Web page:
Basically, consciousness and related issues like intelligence have to arise by smoke, mirrors, and magic – miracles – rather than being there potentially from the start. The same is true for the spark of life.

    It is much more logical to say that life and intelligence were there potentially all along, built into what we call the laws of nature. This, of course, is what the religions have always said, albeit in sometimes very tortured ways. The idea of God, of course, is an extrapolation – similar to extrapolations in science – from this realization.

    Steve F.

  15. Mike Gottschalk

    Hi Howard- If you look at the whole paragraph, you will see that it is a very pointed question: a question that is asked in the context of map making and A.I. science.

    More than seeing reality as it is, we see the reality that we can, or are willing to look for. Out of the whole of reality, I receive the signals that are significant to me. The features that stand out as significant to me are the features for which I have ideas to see them with: I perceive something shiny and red; is it a Poreche or a Radio Flyer? At the core of existing as human being, we decipher signals and build our worlds with them. Out of all the signals present in this infinite field, we conduct a truly subjective act of discerning which ones make salient features; this core feature of our map making interface with reality, gives rise to culture- both the one that we experience within, and the one we live in together.

    My question to Eliezer, urges him to consider the full potential of ignorance. Ignorance involves not only what is known or not known, it involves what one cares to know as well. I think where Eliezer is blind to Adam’s point about Mystery, is in his equating mystery with ignorance: as if those of us who “get it” are blown away by the immensity of a research project for which he has the kahunas and we don’t. What Eliezer doesn’t see, is that our experience of Mystery stems from our willingness to see everything- not our ignorance. We know the difference between not knowing and knowing all too well.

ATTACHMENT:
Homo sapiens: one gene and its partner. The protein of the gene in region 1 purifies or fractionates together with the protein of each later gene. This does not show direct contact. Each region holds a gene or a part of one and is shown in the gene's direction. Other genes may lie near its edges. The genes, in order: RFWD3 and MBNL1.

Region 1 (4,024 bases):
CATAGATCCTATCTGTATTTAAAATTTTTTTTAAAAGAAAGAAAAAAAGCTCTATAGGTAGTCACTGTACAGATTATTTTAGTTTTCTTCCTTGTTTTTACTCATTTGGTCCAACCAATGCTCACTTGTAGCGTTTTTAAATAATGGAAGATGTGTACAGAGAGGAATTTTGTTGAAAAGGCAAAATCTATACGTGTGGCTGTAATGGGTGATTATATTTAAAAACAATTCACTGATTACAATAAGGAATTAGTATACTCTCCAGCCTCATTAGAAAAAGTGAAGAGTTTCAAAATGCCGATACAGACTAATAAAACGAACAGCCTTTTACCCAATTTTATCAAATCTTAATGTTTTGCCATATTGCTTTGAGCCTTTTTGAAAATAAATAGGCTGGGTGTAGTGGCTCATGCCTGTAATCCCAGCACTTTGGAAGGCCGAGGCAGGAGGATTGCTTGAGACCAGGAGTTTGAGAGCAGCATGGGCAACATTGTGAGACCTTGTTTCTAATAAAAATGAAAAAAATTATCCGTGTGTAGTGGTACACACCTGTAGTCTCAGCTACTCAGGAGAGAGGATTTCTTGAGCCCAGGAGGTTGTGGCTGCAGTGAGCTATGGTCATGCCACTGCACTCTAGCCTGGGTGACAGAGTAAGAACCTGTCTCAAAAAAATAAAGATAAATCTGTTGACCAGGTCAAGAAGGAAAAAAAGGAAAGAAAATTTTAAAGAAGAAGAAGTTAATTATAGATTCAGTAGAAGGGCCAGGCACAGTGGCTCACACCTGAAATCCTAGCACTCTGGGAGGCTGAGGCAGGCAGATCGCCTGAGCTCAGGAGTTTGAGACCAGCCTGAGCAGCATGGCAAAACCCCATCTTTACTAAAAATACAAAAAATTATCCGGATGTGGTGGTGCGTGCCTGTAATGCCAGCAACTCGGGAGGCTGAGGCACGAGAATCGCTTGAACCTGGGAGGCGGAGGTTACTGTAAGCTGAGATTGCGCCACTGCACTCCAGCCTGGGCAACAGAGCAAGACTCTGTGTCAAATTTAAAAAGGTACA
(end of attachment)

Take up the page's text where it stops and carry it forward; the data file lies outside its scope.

So I more than agree with you, when you cite the knowing abilities of cultures other than those based on modernity. I’m also saying that there’s something ironic about using real intelligence to make artificial intelligence with the goal of making superior intelligence- especially when I see Eliezer’s ignorance of ignorance itself.

  16. Steen

    @ Steve. Science MUST rule out the supernatural. You can call that a weakness or a strength, depending on what you are exploring, but it is the reality.

    As such, intelligence and consciousness, being observable, testable and measurable, fits very well into a scientific inquiry. So your assertion that it is supernatural, that assertion simply doesn’t hold water. It is getting dangerously close to the type of sophistry and analogies that the ID crowd serves up, that if a=b, then it must be equivalent to c=d. It is not a matter of degree of difference, but rather about how well something fits within the Scientific Method.

    Your attack on typical science as illogical seems solely based on such arguments of proportionality. Your claim of the smoke and mirrors is a conclusion based on invalid data and sophistic arguments.

    It almost have the flavor of a pity party, the mean scientists deliberately discriminating against the supernatural, when reality is that it is all about the data. Science is based on data. Unless you have it, it simply is not science, only wishful thinking.

    That is why it is so important to know the Scientific Method. Unfortunately, most of the ones who want to make arguments about how science is somehow invalid (most extremely noticed among the YEC) have absolutely no knowledge of what science is, or how data is gathered, nor of what constitutes evidence. THAT is what makes the creationists look outright stupid or outright lying in the eyes of those who actually understand the science.

    Perhaps someone have data on how effectively the Scientific Method is taught in the various levels of the educational system? It really seems at the root of the problems science face from the “outside,” the incredible ignorance of what science is, even at the basic level.